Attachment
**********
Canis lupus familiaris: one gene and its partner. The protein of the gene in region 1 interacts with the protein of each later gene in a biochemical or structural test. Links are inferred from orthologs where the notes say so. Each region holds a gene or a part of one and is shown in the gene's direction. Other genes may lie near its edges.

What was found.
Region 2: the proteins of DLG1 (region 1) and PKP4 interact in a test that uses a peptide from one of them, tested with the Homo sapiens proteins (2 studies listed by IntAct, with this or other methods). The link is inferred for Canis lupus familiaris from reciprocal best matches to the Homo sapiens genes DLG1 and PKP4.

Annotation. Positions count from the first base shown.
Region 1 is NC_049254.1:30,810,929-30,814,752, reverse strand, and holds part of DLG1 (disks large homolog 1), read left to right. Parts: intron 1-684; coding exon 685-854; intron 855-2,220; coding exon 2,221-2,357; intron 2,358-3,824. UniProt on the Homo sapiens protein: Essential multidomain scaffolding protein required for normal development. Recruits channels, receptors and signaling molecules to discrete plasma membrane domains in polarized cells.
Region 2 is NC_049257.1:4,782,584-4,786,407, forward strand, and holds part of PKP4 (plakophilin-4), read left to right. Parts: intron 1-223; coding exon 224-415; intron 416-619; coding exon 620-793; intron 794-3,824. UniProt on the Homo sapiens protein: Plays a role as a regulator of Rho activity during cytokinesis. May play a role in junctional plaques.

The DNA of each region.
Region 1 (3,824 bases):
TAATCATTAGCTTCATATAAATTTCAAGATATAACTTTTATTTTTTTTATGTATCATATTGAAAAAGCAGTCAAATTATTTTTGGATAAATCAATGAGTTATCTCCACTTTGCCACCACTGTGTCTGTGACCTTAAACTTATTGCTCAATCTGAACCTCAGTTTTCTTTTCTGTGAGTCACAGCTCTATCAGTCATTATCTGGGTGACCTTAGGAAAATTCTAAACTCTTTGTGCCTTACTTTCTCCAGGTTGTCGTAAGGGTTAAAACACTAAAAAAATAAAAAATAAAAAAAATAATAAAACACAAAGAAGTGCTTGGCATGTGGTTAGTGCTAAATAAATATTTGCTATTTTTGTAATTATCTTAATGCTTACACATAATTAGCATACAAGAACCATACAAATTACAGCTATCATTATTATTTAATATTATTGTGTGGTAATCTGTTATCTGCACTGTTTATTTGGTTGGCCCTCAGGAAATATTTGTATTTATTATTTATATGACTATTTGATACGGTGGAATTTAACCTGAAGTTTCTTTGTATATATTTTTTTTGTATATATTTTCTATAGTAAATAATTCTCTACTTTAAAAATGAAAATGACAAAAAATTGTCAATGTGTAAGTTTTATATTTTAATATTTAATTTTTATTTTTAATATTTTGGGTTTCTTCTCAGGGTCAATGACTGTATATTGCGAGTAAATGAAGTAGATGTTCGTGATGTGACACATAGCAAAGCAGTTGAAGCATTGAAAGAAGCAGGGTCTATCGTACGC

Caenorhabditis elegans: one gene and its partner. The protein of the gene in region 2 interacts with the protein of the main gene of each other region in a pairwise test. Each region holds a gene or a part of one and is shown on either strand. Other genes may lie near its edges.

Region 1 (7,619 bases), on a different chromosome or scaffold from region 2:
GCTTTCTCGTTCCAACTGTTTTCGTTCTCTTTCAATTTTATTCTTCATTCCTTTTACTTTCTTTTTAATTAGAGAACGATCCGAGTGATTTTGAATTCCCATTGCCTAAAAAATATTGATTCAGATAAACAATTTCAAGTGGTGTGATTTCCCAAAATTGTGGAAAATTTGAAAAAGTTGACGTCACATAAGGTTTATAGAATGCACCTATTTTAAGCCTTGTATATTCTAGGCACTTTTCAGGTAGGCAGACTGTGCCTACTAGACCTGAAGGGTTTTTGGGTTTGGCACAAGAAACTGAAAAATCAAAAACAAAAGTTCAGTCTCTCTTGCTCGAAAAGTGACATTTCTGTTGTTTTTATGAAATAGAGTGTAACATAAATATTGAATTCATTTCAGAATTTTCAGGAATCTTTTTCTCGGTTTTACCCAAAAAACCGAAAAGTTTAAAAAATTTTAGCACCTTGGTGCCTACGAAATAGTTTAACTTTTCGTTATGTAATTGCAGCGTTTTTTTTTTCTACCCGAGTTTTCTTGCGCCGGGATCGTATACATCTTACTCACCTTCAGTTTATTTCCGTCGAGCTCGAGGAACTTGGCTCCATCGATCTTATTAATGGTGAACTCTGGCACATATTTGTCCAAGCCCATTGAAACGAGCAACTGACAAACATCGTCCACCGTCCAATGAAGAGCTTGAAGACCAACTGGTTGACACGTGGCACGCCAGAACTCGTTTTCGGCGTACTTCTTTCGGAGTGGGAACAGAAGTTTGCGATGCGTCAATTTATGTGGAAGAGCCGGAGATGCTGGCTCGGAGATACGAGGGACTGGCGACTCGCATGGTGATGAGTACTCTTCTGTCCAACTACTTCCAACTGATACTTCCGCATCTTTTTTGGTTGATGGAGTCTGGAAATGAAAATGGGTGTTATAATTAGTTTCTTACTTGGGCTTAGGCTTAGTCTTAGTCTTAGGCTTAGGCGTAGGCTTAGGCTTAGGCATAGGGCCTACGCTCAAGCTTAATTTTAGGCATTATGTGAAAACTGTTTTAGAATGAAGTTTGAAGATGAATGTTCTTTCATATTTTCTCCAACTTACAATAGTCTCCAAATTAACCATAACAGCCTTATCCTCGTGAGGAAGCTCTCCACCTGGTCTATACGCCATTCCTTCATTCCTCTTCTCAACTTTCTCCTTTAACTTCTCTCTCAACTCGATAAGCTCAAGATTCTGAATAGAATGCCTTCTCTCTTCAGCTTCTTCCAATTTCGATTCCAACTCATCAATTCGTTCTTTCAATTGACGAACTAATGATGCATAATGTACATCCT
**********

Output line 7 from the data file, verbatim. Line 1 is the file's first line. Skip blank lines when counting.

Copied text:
The DNA of each region.